Fox (FOX) will sell its 39% stake in Sky (SKY.L) to Comcast (CMCSA), just days after Comcast won an auction to purchase the European media company with a $40 billion bid. Disney (DIS), which will soon be the parent company to Fox, consented to the deal, according to a statement. Fox’s Sky stake is valued at more than $15 billion.
Major tech companies discussed data privacy in testimony Wednesday before the Senate Commerce Committee. Participants included AT&T (T), Amazon (AMZN), Google (GOOG, GOOGL), Twitter (TWTR), Apple (AAPL) and Charter (CHTR). Company representatives largely said they would support federal privacy regulation that would preempt state legislation, while emphasizing that any new measures should actually focus on boosting consumer privacy while minimizing unnecessary additional requirements for companies. Consumer privacy has been a major debate between the tech community and lawmakers this year, with California passing a stringent privacy bill over the summer following Europe’s roll-out of the General Data Protection Regulation.
Google will end its broad ban on cryptocurrency-related advertising, allowing regulated crypto exchanges to purchase ads in the U.S. and Japan starting in October. The original restrictions had been put in place in March and took effect in June in an attempt to ensure users wouldn’t get pulled into scams or frauds that have sometimes come up in the crypto space. Google’s latest action follows a similar move from Facebook (FB), which in June announced it was loosening a ban it had imposed in January on advertisements promoting cryptocurrencies.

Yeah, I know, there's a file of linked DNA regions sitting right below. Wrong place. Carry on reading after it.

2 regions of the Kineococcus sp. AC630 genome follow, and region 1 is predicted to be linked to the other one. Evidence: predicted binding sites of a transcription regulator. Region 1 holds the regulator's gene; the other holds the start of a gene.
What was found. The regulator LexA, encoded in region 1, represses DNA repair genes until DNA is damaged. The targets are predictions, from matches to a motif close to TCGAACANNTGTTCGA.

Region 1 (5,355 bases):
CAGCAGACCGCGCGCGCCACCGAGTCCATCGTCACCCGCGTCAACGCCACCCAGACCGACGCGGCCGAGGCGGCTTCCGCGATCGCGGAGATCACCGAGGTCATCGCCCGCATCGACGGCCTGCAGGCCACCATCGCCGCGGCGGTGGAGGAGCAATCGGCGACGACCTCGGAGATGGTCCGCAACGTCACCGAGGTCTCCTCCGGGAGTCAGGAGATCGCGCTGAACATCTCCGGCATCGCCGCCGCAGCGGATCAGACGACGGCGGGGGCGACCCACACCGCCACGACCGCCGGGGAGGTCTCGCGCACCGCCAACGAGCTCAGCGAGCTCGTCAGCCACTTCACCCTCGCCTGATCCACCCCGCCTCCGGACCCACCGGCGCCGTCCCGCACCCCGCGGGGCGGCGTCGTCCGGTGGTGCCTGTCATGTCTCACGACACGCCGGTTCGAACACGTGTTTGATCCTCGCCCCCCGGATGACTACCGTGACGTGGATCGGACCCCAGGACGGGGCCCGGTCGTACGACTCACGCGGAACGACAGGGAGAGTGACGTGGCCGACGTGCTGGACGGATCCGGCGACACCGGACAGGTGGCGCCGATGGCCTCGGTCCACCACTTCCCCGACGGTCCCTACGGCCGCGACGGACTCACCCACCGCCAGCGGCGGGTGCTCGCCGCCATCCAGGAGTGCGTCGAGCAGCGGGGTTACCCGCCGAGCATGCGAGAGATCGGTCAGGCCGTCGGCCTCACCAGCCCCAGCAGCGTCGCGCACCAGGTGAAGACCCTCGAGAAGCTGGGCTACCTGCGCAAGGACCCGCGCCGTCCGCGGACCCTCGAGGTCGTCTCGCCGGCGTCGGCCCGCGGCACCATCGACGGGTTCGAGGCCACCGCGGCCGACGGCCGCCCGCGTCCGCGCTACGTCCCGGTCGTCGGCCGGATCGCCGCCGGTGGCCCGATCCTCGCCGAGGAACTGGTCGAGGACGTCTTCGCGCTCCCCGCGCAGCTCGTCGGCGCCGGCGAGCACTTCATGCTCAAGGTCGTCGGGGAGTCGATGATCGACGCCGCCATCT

Amazon made its first foray into homebuilding by way of the Alexa Fund, which invested $6.7 million in the Southern California startup Plant Prefab. The Southern California company creates single- and multifamily homes using sustainable construction materials. The investment marks a divergence from the Alexa Fund’s typical portfolio, which tends to include backing for startups that focus on voice technology.
STOCKS: SurveyMonkey makes it debut
SurveyMonkey began trading on the Nasdaq under the symbol “SVMK.” The polling software company priced its initial public offering of 15 million shares of common stock at $12.00 per share, raising $180 million. JP Morgan Chase, Allen & Co., BofA Merrill Lynch, Credit Suisse, UBS and Wells Fargo Securities were lead managers of the deal.
Shares of athletic apparel-maker Nike (NKE) fell 1.29% to $83.70 at the close Wednesday in New York after the company reported first quarter 2019 earnings Tuesday. The results — representing the quarter ending just prior to the release of the ad campaign featuring controversial quarterback Colin Kaepernick — beat average analysts’ expectations on revenue and adjusted earnings per share. Shares tumbled after hours as the company missed narrowly on gross margins and reported mixed sales results in overseas markets.
Emily McCormick is a reporter for Yahoo Finance. Follow her on Twitter: @emily_mcck